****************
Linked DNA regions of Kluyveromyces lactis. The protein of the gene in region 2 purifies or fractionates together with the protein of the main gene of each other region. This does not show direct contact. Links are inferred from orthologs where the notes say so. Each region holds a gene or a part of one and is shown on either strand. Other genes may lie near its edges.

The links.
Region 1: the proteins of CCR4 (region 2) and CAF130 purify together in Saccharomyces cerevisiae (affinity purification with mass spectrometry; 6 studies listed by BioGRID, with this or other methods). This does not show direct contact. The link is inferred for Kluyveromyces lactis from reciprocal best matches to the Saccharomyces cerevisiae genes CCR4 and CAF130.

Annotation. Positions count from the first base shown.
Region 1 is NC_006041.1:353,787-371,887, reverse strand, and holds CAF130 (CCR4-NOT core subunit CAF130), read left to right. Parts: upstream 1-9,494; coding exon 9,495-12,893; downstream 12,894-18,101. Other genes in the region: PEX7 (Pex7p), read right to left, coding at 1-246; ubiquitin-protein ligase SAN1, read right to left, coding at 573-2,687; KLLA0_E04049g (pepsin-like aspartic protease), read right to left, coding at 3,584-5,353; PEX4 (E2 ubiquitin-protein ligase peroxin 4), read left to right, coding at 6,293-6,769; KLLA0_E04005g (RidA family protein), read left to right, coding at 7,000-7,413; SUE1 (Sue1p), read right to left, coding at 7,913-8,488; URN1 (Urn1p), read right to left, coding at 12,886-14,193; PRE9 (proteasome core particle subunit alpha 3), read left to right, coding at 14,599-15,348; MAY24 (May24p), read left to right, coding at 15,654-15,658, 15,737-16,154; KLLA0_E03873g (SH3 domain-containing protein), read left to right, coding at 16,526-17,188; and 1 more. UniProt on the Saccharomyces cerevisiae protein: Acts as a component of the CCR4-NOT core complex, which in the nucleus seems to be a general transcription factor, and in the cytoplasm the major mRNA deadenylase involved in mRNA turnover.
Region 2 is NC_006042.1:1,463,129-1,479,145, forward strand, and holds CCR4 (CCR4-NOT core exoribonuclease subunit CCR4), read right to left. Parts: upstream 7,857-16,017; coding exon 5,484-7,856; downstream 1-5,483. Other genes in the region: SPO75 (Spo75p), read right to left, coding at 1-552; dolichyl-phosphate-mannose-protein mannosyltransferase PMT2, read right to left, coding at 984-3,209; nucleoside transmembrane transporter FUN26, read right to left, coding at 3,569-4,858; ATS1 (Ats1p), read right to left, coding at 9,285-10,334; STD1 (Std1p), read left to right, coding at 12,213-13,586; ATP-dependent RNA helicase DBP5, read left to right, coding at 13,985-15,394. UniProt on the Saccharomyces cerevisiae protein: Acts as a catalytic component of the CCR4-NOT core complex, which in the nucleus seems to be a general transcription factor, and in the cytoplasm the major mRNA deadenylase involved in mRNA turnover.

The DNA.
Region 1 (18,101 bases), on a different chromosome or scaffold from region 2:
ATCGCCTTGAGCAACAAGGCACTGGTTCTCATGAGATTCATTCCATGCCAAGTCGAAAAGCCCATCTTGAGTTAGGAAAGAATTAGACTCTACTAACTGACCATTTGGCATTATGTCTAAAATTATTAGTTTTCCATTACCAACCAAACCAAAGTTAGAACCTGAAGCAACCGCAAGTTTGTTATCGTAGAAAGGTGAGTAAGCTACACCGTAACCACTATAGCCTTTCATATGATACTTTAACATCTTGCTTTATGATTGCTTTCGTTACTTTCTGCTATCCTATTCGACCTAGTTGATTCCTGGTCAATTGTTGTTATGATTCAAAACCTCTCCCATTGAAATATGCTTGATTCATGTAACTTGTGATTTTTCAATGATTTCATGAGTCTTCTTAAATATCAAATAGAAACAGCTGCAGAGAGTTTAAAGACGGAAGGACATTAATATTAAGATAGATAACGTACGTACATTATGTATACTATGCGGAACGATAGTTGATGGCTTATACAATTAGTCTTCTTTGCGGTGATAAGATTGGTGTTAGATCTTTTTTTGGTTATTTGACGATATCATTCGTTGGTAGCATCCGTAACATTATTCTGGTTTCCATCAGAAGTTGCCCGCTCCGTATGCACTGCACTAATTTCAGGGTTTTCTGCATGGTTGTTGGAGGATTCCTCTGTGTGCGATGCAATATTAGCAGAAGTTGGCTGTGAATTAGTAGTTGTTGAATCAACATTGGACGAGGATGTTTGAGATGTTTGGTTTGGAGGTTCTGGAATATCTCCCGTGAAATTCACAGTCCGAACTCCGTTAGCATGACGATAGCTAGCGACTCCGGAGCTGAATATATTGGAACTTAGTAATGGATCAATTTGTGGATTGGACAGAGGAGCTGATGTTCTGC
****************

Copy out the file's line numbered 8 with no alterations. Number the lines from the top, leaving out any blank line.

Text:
Region 1 (18,101 bases), on a different chromosome or scaffold from region 2: